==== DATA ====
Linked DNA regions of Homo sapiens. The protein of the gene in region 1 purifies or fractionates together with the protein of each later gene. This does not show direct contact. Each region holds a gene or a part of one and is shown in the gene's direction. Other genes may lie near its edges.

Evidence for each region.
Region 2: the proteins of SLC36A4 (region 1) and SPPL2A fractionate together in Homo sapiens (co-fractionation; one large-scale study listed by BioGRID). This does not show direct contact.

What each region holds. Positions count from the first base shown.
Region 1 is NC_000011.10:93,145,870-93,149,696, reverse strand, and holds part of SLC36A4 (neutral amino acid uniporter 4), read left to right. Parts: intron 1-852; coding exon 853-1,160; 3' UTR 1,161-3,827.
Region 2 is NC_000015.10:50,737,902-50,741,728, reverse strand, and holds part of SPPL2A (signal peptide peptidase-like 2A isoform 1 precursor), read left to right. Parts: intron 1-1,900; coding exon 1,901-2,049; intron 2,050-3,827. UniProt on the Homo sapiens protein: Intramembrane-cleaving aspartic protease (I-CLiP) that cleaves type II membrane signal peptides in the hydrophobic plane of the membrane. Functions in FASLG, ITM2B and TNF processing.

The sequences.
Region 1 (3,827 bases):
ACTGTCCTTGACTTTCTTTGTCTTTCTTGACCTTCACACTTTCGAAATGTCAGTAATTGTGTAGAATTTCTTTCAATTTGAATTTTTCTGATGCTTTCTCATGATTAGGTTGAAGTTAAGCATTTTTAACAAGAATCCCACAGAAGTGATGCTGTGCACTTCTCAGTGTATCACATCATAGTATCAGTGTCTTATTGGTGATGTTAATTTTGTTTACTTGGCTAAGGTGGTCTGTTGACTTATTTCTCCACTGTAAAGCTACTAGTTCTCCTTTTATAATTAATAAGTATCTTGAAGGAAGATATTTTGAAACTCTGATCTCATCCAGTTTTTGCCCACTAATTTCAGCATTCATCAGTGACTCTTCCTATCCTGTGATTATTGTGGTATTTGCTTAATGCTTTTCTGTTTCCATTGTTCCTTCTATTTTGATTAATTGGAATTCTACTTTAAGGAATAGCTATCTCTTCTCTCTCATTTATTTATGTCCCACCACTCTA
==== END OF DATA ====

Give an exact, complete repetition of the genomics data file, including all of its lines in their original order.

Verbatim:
Linked DNA regions of Homo sapiens. The protein of the gene in region 1 purifies or fractionates together with the protein of each later gene. This does not show direct contact. Each region holds a gene or a part of one and is shown in the gene's direction. Other genes may lie near its edges.

Evidence for each region.
Region 2: the proteins of SLC36A4 (region 1) and SPPL2A fractionate together in Homo sapiens (co-fractionation; one large-scale study listed by BioGRID). This does not show direct contact.

What each region holds. Positions count from the first base shown.
Region 1 is NC_000011.10:93,145,870-93,149,696, reverse strand, and holds part of SLC36A4 (neutral amino acid uniporter 4), read left to right. Parts: intron 1-852; coding exon 853-1,160; 3' UTR 1,161-3,827.
Region 2 is NC_000015.10:50,737,902-50,741,728, reverse strand, and holds part of SPPL2A (signal peptide peptidase-like 2A isoform 1 precursor), read left to right. Parts: intron 1-1,900; coding exon 1,901-2,049; intron 2,050-3,827. UniProt on the Homo sapiens protein: Intramembrane-cleaving aspartic protease (I-CLiP) that cleaves type II membrane signal peptides in the hydrophobic plane of the membrane. Functions in FASLG, ITM2B and TNF processing.

The sequences.
Region 1 (3,827 bases):
ACTGTCCTTGACTTTCTTTGTCTTTCTTGACCTTCACACTTTCGAAATGTCAGTAATTGTGTAGAATTTCTTTCAATTTGAATTTTTCTGATGCTTTCTCATGATTAGGTTGAAGTTAAGCATTTTTAACAAGAATCCCACAGAAGTGATGCTGTGCACTTCTCAGTGTATCACATCATAGTATCAGTGTCTTATTGGTGATGTTAATTTTGTTTACTTGGCTAAGGTGGTCTGTTGACTTATTTCTCCACTGTAAAGCTACTAGTTCTCCTTTTATAATTAATAAGTATCTTGAAGGAAGATATTTTGAAACTCTGATCTCATCCAGTTTTTGCCCACTAATTTCAGCATTCATCAGTGACTCTTCCTATCCTGTGATTATTGTGGTATTTGCTTAATGCTTTTCTGTTTCCATTGTTCCTTCTATTTTGATTAATTGGAATTCTACTTTAAGGAATAGCTATCTCTTCTCTCTCATTTATTTATGTCCCACCACTCTA